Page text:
From the Washington Times, 11/23/1900, p. 6, c. 4
NO SENTIMENTAL INTEREST.
Effects of Miss Van Lew, the Union Spy, Bring Small Prices.
BOSTON, Nov. 23. – There were a few people present at the sale of the remains of the personal estate of Elizabeth Van Lew, the Union spy in Richmond during the civil war, which was held yesterday afternoon. There was little competition in bidding and John Leonard, who was a prisoner in Libby Prison, and who knew Miss Van Lew, auctioned off the estate.
The American flag which was raised by Miss Van Lew directly after Richmond was evacuated by the Confederate troops, and which was the first Union flag that met the eyes of the entering troops under General Grant, was sold to Mrs. Nathaniel Thayer for $75. Other flags brought far less. The books of Miss Van Lew’s library went at all sorts of prices. The autograph and a book plate of John Randolph brought $4, and an autograph of Horace Greeley was sold for half as much. Signed letters from President Garfield and Oliver Wendell Holmes were each sold for $1.15.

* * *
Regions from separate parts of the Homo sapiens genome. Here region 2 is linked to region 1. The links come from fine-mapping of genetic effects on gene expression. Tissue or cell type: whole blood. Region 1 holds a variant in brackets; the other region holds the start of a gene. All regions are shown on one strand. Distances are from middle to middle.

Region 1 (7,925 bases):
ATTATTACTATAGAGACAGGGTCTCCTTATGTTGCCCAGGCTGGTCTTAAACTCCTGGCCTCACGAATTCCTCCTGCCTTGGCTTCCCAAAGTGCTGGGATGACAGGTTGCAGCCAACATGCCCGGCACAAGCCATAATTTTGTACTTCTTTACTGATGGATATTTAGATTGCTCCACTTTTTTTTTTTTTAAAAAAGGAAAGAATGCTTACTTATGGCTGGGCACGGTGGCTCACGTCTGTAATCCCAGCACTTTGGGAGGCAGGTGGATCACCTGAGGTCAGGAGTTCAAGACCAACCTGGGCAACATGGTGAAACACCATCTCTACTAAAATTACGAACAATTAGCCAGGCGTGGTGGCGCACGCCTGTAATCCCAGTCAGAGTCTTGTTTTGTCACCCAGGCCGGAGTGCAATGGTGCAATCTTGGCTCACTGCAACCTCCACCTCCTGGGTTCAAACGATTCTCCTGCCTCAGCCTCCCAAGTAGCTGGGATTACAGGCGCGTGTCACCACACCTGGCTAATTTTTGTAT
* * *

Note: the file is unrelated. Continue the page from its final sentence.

The disguise which Miss Van Lew wore was sold for $4,50. The furniture went for something like its real value, and there was no sentimental interest. Four armchairs brought $25.75 each, and a sofa brought $56. The secretary in which the spy kept secret despatches went for $49.